To celebrate its 50th anniversary this year, Etro, Milan’s foremost purveyor of Paisley prints since 1968, mounted its menswear presentation in a huge hangar, in which various items from the family art and antique collection were dotted alongside some particularly flamboyant embroidered outfits. The juxtaposition was both a bit of fun and highly complementary. Etro’s collections always have bundles of character, but it was particularly easy to imagine the sort of wild, freewheeling aesthete these clothes are designed for when encountering them next to a scroll-armed sofa, or a patterned carpet, or a set of vintage pinball machines. Our top picks were the giant collection of luggage (not sure when you would use a 6ft-high suitcase, but we’re sure it’s an occasion worth pursuing), the striped Italian cinema chairs and the various pieces of marble architectural decorations. And we wouldn’t say no to the smart chess table or the Chinoiserie screens or… Oh, let’s face it. We’d happily give a home to it all.

In the meantime…

06. Macs and anoraks are big news

Left: Berluti. Photograph by IMAXTREE. Centre: Valentino. Photograph by firstVIEW.com. Right: Dries. Photograph by firstVIEW.com

Outerwear is always going to be a big deal in winter, and one of the key trends in this department was the waterproof mac. Yes, it sounds completely banal, but lots of the new offerings in this department were wonderfully creative. Foremost among them had to be those on offer from Dries Van Noten. Its AW18 show finished with an eye-popping range of macs splashed with bold colours and psychedelic marble prints. Prada nodded to its 1990s heyday with thin nylon parkas and cagoules embellished with the red Linea Rossa logo. Valentino showed various long coats that riffed on the mac silhouette, variously featuring the brand’s logo and camo-patterned quilting. Even Berluti showed a mac – ultra refined in grey with a bright yellow lining. The anorak was also present in several shows, including CMMN SWDNMaison Margiela and Lanvin. It was enough to give Dry January a whole new meaning.

In the meantime…

07. Things were largely shaggy

Left: Undercover. Photograph by firstVIEW.com. Centre: Sacai. Photograph by firstVIEW.com. Right: CMMN SWDN. Photograph by IMAXTREE

Another theme that kept cropping up across collections, cities and sartorial disciplines was the idea of fluffiness or shagginess. That is, coats and other garments rendered in exotic wools such as alpaca and mohair, whose long fibre lengths gave them an appealing fuzzy texture. This really was everywhere, from skate brands such as Pop Trading Company all the way up to the highest of the high end. Brioni showed a particularly tactile wool shirt-jacket that we pretty much had to be dragged away from. Shows-wise, the key brands here were Sacai, which proffered a range of shaggy check jackets and tailoring, Undercover, which we’ve enthused enough about already, and CMMN SWDN, which proposed a particularly lurid shaggy jacket in acid green with an adventurous marbled print.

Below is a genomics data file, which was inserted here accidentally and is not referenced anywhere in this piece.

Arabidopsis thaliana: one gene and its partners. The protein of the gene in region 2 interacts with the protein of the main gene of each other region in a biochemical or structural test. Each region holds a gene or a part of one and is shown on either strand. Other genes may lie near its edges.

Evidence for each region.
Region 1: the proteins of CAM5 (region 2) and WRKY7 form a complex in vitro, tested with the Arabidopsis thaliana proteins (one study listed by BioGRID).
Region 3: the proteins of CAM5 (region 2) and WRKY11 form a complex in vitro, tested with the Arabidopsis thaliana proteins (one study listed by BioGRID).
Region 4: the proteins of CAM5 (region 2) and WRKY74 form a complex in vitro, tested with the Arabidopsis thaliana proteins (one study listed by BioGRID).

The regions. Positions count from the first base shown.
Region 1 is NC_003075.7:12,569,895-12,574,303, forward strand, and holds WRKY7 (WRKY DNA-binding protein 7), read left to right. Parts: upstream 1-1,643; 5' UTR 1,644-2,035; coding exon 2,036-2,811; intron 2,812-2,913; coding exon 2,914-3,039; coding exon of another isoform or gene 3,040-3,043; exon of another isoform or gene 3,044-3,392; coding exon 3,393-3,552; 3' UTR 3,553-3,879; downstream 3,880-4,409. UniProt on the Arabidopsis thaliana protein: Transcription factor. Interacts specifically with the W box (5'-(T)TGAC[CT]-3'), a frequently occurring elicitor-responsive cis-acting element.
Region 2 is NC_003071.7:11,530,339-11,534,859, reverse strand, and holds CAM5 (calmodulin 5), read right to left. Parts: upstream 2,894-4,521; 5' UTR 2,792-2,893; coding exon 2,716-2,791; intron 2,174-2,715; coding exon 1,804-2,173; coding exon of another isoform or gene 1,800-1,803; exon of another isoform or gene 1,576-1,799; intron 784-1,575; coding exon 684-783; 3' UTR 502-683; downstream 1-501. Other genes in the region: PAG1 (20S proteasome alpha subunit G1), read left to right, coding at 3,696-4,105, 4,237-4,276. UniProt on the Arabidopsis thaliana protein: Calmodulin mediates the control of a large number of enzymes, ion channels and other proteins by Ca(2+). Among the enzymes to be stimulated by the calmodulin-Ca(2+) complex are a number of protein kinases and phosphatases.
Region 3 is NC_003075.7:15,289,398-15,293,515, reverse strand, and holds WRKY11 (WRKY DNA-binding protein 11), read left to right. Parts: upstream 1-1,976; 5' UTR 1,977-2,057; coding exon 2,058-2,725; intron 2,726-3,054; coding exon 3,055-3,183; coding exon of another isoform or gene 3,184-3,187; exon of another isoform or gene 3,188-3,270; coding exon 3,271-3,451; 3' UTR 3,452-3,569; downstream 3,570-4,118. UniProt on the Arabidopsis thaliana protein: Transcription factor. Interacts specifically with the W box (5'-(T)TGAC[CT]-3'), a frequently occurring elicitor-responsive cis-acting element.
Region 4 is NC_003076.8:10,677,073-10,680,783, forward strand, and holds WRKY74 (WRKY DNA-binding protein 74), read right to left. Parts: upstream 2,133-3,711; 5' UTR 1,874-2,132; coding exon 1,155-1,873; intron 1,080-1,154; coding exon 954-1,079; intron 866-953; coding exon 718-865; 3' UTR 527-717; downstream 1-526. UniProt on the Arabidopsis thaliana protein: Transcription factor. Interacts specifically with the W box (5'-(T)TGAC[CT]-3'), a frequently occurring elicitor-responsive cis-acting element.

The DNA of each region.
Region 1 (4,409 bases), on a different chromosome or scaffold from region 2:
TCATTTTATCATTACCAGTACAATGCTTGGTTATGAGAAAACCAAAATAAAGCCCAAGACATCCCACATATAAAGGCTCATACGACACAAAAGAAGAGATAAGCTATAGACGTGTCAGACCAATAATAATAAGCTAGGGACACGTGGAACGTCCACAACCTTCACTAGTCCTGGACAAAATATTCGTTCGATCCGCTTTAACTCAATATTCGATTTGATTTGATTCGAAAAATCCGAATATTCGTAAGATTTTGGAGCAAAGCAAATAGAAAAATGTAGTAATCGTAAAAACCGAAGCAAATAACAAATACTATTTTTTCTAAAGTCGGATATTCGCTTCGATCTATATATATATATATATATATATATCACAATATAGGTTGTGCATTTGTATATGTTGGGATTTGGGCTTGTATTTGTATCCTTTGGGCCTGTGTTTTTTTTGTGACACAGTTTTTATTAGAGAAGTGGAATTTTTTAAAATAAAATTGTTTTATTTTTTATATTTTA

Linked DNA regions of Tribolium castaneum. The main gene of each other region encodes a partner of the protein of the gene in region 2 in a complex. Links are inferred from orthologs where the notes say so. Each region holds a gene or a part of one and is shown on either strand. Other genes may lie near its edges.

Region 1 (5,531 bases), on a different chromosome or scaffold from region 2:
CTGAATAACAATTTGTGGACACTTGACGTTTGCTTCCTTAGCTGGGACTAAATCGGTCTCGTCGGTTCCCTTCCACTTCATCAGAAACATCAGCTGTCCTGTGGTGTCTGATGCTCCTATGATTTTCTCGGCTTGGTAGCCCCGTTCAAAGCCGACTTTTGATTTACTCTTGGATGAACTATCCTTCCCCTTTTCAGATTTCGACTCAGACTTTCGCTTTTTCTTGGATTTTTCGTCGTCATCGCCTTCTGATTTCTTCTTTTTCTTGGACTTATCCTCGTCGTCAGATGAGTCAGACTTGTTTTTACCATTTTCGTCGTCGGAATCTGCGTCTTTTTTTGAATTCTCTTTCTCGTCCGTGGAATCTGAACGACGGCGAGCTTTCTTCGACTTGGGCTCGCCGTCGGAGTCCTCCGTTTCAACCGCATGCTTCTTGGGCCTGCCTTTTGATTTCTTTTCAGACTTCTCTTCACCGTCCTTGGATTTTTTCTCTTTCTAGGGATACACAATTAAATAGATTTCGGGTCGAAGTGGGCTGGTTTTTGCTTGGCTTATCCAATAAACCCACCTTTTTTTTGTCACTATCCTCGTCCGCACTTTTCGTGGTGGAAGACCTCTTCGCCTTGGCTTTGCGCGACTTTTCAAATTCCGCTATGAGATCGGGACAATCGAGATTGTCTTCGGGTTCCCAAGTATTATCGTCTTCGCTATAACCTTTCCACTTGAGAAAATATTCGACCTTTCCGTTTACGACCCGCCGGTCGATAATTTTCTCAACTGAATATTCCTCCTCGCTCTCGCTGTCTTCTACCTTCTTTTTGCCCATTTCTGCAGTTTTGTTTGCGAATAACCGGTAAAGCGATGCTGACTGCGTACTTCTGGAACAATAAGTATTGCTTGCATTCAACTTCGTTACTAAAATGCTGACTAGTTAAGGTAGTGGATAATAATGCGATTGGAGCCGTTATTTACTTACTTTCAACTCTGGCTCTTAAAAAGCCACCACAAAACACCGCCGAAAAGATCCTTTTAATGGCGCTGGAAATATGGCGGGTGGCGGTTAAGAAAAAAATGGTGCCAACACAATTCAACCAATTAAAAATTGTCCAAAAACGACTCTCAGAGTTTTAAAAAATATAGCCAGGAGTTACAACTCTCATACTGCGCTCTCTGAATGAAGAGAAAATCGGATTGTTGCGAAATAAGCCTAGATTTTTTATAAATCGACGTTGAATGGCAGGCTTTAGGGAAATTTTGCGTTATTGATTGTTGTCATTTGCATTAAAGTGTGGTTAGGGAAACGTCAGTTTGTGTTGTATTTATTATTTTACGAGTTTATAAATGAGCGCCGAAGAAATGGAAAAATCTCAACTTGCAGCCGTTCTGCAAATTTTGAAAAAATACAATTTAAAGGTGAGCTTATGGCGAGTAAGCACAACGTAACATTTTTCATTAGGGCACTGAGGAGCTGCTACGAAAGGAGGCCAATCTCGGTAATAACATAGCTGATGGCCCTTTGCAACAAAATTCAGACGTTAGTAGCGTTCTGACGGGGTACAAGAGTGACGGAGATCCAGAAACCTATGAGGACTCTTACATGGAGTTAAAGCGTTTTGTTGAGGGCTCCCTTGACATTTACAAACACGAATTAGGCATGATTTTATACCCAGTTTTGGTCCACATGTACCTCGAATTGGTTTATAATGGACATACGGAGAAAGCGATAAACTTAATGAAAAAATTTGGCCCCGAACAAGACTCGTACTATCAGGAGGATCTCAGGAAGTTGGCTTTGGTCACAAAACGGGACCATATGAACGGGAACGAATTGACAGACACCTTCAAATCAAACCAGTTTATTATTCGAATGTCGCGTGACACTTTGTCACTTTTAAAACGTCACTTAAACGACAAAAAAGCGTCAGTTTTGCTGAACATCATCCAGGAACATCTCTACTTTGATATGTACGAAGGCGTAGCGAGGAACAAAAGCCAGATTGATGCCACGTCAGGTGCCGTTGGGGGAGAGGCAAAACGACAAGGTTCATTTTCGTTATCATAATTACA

In the meantime…

08. The hands-free umbrella is the style innovation we’ve been waiting for

Left: Fendi. Photograph by Photoshot. Centre: Fendi. Photograph by Photoshot. Right: Fendi. Photograph by IMAXTREE

There were lots of things to like about Fendi’s AW18 show. First of all, there was the mise en scène – a fully operational baggage carousel, replete with flickering departures board, upon which various pieces of vintage Fendi luggage sailed out as the show progressed. Then there were the clothes themselves: a continuation of the brand’s current winning streak, featuring a panoply of knowingly drab checks, bright yellow sweaters and playful iterations of the house’s double-F monogram print. But perhaps our favourite thing had to be the little umbrellas sprouting from some of the models’ heads. Ever been walking along on a wet day, trying to eat a banana and play Candy Crush, while holding an umbrella at the same time? And no doubt frustrated that it’s not possible. Then this little gizmo is the thing for you. It’s the kind of thing that may only have been previously available from a Japanese mail-order catalogue, but now it’s been given the designer endorsement. So go for it. No one can judge you.

In the meantime…

09. Primary colours are for grown-ups, too

Left: Junya Watanabe. Photograph by firstVIEW.com. Centre: Prada. Photograph by IMAXTREE. Right: Fendi. Photograph by Mr Riccardo Giordano/SIPA/REX/Shutterstock

Your typical winter palette follows nature. As the world’s flora turn varying shades of orange, red, burgundy and brown, so does our clothing. But this winter’s colour palette had a more upbeat and artificial feel. Many of the most eye-catching looks boasted a substantial Toy Towny flash of a primary colour. This was particularly true of Junya Watanabe’s collection, in which the Japanese designer collaborated with a range of outerwear brands, including Canada Goose and Karrimor, to produce stylish new versions of some outdoor classics. These bright shades were in play across the board. Prada’s quilted jackets were bright blue, Undercover’s down coats were yellow and red, Off-White showed red macs and Dries Van Noten contrasted prints with bold swatches of primaries. We’re hoping this means we’ll all be less likely to get lost during those misty autumn afternoons that, in the UK at least, are inevitable.

In the meantime…

10. You could probably just share the starters at Chez Georges

Interior of Chez Georges restaurant, Paris. Photograph courtesy of Chez Georges

The MR PORTER team are a convivial bunch, and during the shows, we like to have at least one or two dinners together. Sweet, eh? Business and pleasure, all mixed together. The highlight this season was a get-together at popular Parisian restaurant Chez Georges, where we confidently sat ourselves down and proceeded to order everything that sounded nice off the menu. Scrambled eggs to start? OK, why not? Wild goose rillettes? Yes please. A salad? Absolutely. Only when it all arrived did we realise we’d perhaps underestimate the largesse of this particular eatery. The scrambled eggs came topped with truffles. The rillettes came in a giant bowl (not the customary pair of measly quenelles you get in the UK). The salad was seasoned with large chunks of bacon, a thick mustard vinaigrette and a medium-done poached egg. In short, these appetisers, though utterly delicious, are not for the faint-hearted and – if you’re not in the habit of dining upon classic French cuisine – are probably best divided between two, or three. When it came to it, we managed to force down the main courses, too, but let us tell you, it wasn’t easy. Some people really have it tough, eh?

In the meantime…